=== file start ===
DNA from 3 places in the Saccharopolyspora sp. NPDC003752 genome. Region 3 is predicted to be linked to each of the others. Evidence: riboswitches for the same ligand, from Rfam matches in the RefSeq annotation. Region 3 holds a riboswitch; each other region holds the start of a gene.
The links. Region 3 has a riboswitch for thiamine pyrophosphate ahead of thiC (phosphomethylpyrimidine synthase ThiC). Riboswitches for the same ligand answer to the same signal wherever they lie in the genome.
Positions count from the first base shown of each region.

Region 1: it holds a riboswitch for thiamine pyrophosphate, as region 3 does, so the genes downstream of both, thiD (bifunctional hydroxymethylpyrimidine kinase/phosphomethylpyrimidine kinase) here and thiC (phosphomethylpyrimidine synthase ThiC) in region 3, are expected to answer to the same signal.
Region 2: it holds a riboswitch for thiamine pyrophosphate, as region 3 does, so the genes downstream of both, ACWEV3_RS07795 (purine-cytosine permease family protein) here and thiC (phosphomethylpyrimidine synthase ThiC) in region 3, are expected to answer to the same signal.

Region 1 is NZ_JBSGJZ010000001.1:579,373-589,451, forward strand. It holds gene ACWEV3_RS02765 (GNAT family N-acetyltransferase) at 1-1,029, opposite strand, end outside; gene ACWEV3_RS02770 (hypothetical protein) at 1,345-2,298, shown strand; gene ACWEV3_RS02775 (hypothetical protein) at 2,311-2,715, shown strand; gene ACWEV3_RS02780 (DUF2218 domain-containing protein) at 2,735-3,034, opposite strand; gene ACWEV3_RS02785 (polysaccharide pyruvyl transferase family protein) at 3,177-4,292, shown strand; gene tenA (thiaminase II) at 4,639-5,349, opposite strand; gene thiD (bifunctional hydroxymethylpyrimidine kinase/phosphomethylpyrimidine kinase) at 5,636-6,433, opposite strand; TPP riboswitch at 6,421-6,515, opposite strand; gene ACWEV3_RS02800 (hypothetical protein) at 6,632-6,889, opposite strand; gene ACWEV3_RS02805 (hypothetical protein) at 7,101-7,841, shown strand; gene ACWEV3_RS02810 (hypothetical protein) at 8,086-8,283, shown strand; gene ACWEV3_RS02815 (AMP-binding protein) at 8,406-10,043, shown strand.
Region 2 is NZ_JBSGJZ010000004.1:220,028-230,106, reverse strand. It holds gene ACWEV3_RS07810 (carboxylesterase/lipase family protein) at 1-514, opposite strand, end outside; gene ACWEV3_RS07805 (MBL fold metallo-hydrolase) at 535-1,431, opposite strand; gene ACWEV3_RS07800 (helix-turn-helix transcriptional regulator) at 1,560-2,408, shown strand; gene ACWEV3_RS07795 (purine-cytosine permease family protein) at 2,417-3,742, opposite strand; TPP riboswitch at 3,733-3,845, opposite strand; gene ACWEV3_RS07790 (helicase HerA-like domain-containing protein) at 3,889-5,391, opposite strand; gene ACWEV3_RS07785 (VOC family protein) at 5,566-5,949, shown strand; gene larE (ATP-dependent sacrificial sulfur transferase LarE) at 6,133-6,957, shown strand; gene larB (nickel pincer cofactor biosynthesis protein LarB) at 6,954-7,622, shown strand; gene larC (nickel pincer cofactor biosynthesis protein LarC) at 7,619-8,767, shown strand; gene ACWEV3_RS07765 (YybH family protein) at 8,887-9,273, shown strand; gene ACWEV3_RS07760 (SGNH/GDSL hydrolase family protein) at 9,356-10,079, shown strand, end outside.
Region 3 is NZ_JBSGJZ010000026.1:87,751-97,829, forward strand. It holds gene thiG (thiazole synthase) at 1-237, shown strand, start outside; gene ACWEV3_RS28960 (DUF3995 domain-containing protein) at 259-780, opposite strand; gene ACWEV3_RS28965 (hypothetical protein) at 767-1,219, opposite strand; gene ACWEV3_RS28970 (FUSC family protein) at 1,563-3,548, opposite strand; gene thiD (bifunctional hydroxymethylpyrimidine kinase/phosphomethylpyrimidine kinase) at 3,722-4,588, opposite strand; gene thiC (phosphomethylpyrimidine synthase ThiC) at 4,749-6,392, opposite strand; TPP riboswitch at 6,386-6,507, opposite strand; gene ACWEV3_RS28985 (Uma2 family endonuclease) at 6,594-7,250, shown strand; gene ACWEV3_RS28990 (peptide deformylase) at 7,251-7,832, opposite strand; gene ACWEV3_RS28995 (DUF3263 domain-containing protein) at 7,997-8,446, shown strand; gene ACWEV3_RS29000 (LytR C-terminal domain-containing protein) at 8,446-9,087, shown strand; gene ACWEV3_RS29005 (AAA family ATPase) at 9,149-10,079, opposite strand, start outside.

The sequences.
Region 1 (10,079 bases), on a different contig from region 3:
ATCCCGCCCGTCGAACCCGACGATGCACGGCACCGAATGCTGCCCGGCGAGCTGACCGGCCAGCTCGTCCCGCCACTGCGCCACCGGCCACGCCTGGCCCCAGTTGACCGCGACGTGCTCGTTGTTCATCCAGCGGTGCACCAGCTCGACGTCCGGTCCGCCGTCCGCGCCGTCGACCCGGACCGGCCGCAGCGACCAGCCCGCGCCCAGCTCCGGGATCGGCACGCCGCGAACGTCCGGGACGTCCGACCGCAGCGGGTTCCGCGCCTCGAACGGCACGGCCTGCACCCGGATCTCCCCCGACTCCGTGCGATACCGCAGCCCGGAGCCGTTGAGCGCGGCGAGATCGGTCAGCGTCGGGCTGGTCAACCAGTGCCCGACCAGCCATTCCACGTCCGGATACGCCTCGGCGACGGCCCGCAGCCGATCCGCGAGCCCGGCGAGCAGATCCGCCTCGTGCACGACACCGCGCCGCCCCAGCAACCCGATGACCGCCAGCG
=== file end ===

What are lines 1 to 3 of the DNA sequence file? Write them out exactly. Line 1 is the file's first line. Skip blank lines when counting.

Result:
DNA from 3 places in the Saccharopolyspora sp. NPDC003752 genome. Region 3 is predicted to be linked to each of the others. Evidence: riboswitches for the same ligand, from Rfam matches in the RefSeq annotation. Region 3 holds a riboswitch; each other region holds the start of a gene.
The links. Region 3 has a riboswitch for thiamine pyrophosphate ahead of thiC (phosphomethylpyrimidine synthase ThiC). Riboswitches for the same ligand answer to the same signal wherever they lie in the genome.
Positions count from the first base shown of each region.